Target-oriented wavefield tomography: A field data example |

Velocity estimation is always a challenging task in exploration seismology. In the past decade, ray-based tomography has been widely used in practice to derive velocity models. Although ray-based methods are efficient, the infinite-frequency approximation and the caustics inherent in ray theory prevent them from accurately modeling complicated wave phenomena (Hoffmann, 2001). As seismic exploration is moving towards structurally complex areas, ray-based methods become less reliable. On the other hand, wave-equation-based tomography (Mora, 1989; Shen, 2004; Pratt, 1999; Woodward, 1992; Tarantola, 1984; Sava, 2004) uses wavefields as carriers of information. It more accurately describes the bandlimited wave phenomena, and therefore more suitable for complex geologies.

Wavefield tomography can be implemented in either data domain or image domain. In this paper, however, we mainly focus on the image-domain wavefield tomography, which is also widely known as wave-equation migration velocity analysis (Shen, 2004; Sava, 2004). It derives an optimum velocity model by driving an objective function defined in the image domain to its minimum (or maximum). Despite its advantages in modeling bandlimited wavefields, practical application of image-domain wavefield tomography is still rare and small in scale due to its huge computational cost (Biondi and Sava, 1999; Shen et al., 2005; Albertin et al., 2006). The high cost arises because of the use of more expensive wavefield modeling engines. The other reason is that it lacks flexibility and the recorded whole data set is usually used for velocity estimation.

Several methods have been proposed to make wavefield tomography more cost effective. The main idea is to reduce the size of the data used for velocity estimation. One method is to assemble the originally recorded point-source gathers into a smaller number of areal-source gathers. But this strategy lacks flexibility, and full-domain wavefield propagation is still required at each velocity inversion iteration. Therefore, the cost reduction can not be substantial.

Guerra et al. (2009); Biondi (2007,2006); Guerra and Biondi (2010) approach this problem in a completely different way. They synthesize a new data set based on the initial image using the concept of prestack-exploding-reflector modeling. The new data set is then used specifically for velocity analysis. The advantage of this strategy is that it can model a new data set in a target-oriented fashion, therefore the wavefield propagation can be restricted to regions with velocity inaccuracies, substantially reducing the computational cost. However, the modeling generates crosstalk when multiple image events are modeled simultaneously. This limits the number of reflectors to be modeled. Manual picking and stochastic encoding methods, such as random-phase encoding, are required to minimize the impact of the crosstalk (Guerra et al., 2009).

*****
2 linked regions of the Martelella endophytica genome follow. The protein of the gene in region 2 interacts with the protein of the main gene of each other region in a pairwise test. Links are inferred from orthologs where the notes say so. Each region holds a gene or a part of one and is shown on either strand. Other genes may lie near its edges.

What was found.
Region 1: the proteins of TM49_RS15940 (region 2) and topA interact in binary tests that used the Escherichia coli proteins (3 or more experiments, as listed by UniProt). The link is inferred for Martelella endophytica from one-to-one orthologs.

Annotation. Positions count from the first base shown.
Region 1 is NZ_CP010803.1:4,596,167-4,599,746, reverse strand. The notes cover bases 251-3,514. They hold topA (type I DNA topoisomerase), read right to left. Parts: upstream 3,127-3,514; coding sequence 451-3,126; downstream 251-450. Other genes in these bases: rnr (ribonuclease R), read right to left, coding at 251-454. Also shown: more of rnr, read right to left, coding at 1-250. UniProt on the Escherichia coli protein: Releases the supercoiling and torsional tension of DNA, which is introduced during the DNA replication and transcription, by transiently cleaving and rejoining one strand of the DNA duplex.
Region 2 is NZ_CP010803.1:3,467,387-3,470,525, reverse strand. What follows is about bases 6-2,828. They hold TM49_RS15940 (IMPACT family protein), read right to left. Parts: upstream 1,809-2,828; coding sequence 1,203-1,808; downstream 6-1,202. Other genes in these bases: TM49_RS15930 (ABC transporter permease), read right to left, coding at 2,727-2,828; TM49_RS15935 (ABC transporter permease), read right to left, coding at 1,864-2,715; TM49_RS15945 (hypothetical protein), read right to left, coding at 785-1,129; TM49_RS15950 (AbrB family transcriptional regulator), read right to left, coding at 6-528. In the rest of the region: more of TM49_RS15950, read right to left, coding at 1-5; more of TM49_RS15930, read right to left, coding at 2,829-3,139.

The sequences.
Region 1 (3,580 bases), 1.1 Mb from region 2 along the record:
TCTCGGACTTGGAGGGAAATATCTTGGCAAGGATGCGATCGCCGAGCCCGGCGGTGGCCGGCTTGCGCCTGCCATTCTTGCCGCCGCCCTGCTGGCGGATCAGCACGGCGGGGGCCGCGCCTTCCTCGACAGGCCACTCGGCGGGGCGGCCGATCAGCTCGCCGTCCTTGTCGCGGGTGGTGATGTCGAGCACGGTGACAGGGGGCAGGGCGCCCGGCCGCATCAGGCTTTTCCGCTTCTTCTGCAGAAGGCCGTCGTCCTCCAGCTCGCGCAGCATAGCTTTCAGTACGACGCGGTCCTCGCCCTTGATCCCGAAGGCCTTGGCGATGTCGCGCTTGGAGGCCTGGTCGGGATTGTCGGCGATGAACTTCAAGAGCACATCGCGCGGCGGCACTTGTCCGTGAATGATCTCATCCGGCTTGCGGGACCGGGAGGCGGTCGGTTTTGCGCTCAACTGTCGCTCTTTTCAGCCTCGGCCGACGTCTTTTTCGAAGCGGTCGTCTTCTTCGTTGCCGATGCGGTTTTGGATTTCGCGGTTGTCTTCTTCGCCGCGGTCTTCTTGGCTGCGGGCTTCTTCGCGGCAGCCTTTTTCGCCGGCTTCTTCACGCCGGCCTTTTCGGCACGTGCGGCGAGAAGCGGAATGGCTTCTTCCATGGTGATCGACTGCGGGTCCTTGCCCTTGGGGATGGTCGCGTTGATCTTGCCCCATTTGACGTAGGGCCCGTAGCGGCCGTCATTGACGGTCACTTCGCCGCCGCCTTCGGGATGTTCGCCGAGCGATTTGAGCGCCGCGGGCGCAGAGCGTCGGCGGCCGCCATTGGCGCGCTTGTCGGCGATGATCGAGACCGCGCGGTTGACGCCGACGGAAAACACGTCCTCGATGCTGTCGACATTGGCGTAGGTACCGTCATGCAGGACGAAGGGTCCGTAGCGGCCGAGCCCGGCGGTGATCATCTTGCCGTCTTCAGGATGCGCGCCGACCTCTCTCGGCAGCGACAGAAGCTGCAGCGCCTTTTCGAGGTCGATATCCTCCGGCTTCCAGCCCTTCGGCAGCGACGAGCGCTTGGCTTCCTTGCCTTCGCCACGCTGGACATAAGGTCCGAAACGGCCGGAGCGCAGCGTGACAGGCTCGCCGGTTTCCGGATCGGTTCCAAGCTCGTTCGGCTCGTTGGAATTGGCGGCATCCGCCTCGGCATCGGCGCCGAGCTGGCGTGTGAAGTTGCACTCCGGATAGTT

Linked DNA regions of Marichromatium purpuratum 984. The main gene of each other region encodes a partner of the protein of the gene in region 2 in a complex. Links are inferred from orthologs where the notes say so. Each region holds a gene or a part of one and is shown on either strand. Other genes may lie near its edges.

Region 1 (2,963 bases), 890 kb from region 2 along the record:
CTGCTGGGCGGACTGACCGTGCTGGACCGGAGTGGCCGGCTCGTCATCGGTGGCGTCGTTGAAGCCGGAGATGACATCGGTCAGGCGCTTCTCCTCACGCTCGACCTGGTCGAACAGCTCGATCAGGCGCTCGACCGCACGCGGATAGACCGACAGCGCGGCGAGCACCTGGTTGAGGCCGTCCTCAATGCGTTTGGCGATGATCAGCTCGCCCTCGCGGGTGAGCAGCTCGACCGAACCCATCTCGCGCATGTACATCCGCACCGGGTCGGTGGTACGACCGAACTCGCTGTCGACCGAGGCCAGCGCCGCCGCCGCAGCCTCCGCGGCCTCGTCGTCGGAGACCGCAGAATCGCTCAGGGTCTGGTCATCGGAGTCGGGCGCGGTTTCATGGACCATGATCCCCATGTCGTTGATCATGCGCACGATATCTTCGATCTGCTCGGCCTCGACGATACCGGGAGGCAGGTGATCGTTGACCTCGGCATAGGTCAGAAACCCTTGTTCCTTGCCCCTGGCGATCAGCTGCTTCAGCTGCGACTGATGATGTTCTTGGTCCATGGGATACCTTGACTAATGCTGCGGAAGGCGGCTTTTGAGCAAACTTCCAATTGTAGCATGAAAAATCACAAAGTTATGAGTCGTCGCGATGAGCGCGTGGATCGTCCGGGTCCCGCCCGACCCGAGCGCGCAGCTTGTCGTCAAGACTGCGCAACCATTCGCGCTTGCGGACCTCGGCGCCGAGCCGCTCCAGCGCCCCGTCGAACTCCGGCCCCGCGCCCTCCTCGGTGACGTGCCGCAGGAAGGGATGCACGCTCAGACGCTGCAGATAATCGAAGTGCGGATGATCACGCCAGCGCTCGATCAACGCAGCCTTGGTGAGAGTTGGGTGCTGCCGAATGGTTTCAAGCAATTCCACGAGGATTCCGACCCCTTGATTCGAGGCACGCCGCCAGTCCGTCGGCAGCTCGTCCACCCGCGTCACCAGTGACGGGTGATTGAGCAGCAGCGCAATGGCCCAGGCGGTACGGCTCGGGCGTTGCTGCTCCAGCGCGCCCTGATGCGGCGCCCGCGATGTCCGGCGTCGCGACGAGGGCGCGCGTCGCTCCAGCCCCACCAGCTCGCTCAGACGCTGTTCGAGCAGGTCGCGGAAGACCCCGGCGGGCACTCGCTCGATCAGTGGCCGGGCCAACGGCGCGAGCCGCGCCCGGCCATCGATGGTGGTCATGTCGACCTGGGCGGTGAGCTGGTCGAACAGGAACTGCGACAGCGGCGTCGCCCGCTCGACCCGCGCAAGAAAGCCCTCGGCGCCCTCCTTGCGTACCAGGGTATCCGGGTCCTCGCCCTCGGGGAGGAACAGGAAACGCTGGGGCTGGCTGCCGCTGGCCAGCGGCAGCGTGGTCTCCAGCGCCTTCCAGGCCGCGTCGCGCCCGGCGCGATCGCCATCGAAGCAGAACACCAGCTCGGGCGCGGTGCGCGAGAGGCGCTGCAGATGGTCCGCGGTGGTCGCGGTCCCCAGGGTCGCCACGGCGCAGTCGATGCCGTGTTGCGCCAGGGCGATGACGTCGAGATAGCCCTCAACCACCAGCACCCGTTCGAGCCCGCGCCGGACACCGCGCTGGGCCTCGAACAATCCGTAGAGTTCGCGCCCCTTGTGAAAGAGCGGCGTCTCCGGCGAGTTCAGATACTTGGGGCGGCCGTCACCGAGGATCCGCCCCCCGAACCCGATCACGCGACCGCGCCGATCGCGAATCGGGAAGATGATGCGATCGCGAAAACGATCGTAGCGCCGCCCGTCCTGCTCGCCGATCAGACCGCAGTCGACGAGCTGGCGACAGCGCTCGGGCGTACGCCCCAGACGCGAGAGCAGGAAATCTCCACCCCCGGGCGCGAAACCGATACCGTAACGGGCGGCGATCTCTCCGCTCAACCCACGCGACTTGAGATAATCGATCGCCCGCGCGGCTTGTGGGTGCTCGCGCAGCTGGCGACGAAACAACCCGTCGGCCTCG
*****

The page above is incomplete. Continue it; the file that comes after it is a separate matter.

Another way to synthesize a target-oriented data set is through Born wavefield modeling, or demigration (Tang and Biondi, 2010). This technique has been used by Wang et al. (2005), who generate a post-stack data set and use it for efficient subsalt velocity scan. In our method (Tang and Biondi, 2010), however, we generate a prestack Born data set and use it for wavefield-based tomography. As shown by Tang and Biondi (2010), our modeling strategy is very flexible. Except for windowing out the target image from the initial image, no picking is necessary, but picking can also be introduced if it is desired. Human intervention can also be incorporated by carefully conditioning the initial image to be modeled.

Born wavefield modeling is based on the single-scattering approximation to the full wave equation. The modeled data is obtained by convolving the incident source wavefield, computed using any type of source function (e.g. plane-wave sources), with the initial image and then propagating the convolved wavefields to receiver locations, which can be located anywhere in the model. The target-oriented data set is obtained by only modeling image points within a target zone or several key reflectors that carry important velocity information. This target-oriented velocity analysis strategy is useful, because it allows us to use the most powerful velocity estimation tool to focus on improving velocities in the most challenging areas, e.g., subsalt regions, provided that velocities at other locations are sufficiently accurate, e.g., regions above the salt, where the velocities are usually very accurately determined even by ray-based tomography thanks to the relatively simple geologies.

In the next section, we briefly review the theory of Born modeling. In the subsequent sections, we apply the proposed target-oriented velocity-estimation strategy to a field data set acquired from the Gulf of Mexico.

Target-oriented wavefield tomography: A field data example |

2010-11-26